Table 1. Labor force participation rates of selected groups, by race and Hispanic or Latino ethnicity, annual averages, 2000 and 2015
 Group20002015Change, 2000–15

Total, 16 to 19 years

 

Total

52.034.3–17.7

White

55.536.4–19.1

Black or African American

39.428.1–11.3

Asian

35.820.6–15.2

Hispanic or Latino

46.330.9–15.4

Total, 20 to 24 years

 

Total

77.870.7–7.1

White

79.972.7–7.2

Black or African American

71.868.2–3.6

Asian

63.052.8–10.2

Hispanic or Latino

78.271.6–6.6

Men, 25 to 54 years

 

Total

91.688.3–3.3

White

92.789.5–3.2

Black or African American

84.480.9–3.5

Asian

91.789.2–2.5

Hispanic or Latino

92.590.8–1.7

Women, 25 to 54 years

 

Total

76.773.7–3.0

White

76.873.9–2.9

Black or African American

78.976.5–2.4

Asian

71.367.8–3.5

Hispanic or Latino

67.666.3–1.3

Men, 55 years and older

 

Total

40.145.95.8

White

40.346.46.1

Black or African American

36.039.93.9

Asian

46.650.64.0

Hispanic or Latino

45.251.26.0

Women, 55 years and older

 

Total

26.134.78.6

White

25.934.58.6

Black or African American

27.034.77.7

Asian

29.237.68.4

Hispanic or Latino

24.033.39.3

Note: Persons whose ethnicity is identified as Hispanic or Latino may be of any race.

Source: U.S. Bureau of Labor Statistics, Current Population Survey.

Between 2000 and 2015, the school enrollment rate of teenagers increased from 77.2 percent to 82.3 percent.5 (See figure 4.) The rising school enrollment rate among teenagers could have contributed to their falling labor force participation rate, because those enrolled in school are much less likely to participate in the labor force. From 2000 to 2015, the labor force participation rate of teenagers enrolled in school fell from 41.8 percent to 25.5 percent.

A recent study examined data on the self-reported reasons that people who were not in the labor force did not work.6 Among teenagers, the most often cited reason for not working was school attendance. Researchers have suggested that, among youth enrolled in school, part of the drop in labor force participation might be due to a rise in educational intensity, such as an increase in time devoted to schoolwork or other extracurricular activities.7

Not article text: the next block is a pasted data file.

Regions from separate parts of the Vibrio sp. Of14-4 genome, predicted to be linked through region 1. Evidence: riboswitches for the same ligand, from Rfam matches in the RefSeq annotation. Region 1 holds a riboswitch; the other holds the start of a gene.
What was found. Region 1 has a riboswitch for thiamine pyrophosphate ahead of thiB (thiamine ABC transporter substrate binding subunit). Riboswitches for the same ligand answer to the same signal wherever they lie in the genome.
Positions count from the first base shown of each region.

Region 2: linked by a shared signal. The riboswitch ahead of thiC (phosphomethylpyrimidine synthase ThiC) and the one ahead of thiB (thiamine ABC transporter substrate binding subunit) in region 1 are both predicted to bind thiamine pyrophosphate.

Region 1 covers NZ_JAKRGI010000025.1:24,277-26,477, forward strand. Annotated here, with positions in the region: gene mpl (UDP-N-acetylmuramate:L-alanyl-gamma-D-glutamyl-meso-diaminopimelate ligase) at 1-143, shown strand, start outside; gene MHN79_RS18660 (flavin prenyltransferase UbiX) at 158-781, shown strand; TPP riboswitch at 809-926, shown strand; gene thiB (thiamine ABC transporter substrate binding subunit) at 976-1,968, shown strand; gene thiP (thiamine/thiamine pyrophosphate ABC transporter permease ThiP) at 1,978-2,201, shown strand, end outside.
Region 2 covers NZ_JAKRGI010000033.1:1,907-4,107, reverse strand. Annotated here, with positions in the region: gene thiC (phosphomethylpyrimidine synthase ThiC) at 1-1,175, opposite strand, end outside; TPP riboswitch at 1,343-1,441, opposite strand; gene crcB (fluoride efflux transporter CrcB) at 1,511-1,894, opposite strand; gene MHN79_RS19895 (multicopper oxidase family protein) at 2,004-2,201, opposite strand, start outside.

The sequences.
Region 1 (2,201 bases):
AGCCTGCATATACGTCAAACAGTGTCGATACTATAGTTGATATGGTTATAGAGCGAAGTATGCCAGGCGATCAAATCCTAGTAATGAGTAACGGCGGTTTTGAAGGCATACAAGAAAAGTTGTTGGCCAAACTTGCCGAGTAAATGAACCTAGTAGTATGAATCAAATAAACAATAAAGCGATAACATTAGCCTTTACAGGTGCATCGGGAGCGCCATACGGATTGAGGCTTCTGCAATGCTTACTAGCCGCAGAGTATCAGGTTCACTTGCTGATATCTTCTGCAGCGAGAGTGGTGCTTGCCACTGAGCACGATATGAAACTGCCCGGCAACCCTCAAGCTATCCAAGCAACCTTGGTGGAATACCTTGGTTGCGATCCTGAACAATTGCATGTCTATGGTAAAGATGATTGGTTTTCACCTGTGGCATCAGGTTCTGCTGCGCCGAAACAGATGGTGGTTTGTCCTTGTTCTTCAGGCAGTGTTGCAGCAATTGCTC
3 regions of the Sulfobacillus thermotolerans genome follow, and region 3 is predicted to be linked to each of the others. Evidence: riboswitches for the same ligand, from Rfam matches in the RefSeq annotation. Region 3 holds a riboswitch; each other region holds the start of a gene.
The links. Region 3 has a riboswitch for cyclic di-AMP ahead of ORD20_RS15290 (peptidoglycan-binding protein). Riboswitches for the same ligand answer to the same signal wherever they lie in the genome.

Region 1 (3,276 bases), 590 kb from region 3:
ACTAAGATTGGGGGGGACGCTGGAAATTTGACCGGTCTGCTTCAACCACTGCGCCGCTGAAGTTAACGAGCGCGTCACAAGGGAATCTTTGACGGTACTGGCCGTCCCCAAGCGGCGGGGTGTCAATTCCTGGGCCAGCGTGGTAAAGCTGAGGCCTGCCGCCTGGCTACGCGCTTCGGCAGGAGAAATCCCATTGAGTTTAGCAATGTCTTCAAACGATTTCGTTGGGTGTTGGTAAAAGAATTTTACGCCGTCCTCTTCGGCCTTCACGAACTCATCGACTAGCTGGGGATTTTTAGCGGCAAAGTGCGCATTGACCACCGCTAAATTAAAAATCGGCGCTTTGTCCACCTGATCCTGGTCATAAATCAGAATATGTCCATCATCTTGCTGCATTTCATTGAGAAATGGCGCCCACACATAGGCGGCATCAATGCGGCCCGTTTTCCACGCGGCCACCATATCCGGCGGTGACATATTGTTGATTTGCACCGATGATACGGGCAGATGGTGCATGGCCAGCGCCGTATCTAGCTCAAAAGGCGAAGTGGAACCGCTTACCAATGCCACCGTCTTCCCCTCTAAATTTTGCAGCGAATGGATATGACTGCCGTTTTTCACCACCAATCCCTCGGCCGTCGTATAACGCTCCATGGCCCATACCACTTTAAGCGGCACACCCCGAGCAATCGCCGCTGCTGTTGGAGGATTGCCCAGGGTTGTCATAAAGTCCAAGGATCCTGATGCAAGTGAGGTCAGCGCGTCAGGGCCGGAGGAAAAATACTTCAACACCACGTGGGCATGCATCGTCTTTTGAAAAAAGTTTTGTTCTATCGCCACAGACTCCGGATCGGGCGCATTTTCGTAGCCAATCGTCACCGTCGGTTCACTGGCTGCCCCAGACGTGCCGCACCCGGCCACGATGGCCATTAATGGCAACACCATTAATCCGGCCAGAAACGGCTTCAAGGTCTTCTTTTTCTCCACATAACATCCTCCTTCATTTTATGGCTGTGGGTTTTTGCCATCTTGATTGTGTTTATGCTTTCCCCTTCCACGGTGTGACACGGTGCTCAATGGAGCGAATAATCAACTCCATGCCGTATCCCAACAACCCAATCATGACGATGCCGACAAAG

Teenagers who are not enrolled in school are generally more likely to participate in the labor force than teenagers who are enrolled in school. However, the labor force participation rate of out-of-school teenagers also fell, from 75.7 percent in 2000 to 65.3 percent in 2015. (See figure 4.) For some teenagers, work might have become less desirable because of, for example, stagnant wages: over the 2000–15 period, inflation-adjusted hourly earnings for teenagers were flat. Researchers have suggested that not-enrolled teenagers might face competition for jobs (in retail trade and food services, for example) from less-skilled adult workers.8

Adults 20–24 years

Adults 20–24 years are more likely than teenagers to participate in the labor force. The labor force participation rate of adults 20–24 years peaked around 79 percent in the late 1980s. (See figure 3.) After declining during the early 1990s, the rate then remained relatively flat for several years. Although labor force participation among young adults fell between 2000 and 2015, the decline was less steep than that of teenagers. From 2000 to 2015, the participation rate of young adults fell by 7.1 percentage points, compared with a drop of 17.7 percentage points among teenagers.9

Among young adults in 2000, the participation rate was lowest for Asians (63.0 percent) and highest for Whites (79.9 percent). (Labor force participation rates of the four major race and ethnicity groups showed a similar ranking in 2015.) From 2000 to 2015, the participation rate of young adults declined in each of the four major race and ethnicity groups; the drop was largest (–10.2 percentage points) among Asians. (See table 1.)

Although school enrollment rates of teenagers and young adults have increased substantially over the past several decades, enrollment rates of young adults have remained lower than the rates of teenagers because many young adults have completed their formal education. As figures 4 and 5 show, only 38.5 percent of young adults were enrolled in school in 2015, compared with 82.3 percent of teenagers.

As was the case with teenagers, the labor force participation rate of young adults enrolled in school was lower than that of young adults who were not in school. The labor force participation rate for both groups fell between 2000 and 2015. The labor force participation rate of young adults enrolled in school fell from 64.2 percent in 2000 to 51.0 percent in 2015, whereas the participation rate of young adults not enrolled in school edged down from 84.3 percent in 2000 to 83.0 percent in 2015. (See figure 5.) During the same period, the proportion of young adults enrolled in school rose from 32.2 percent to 38.5 percent.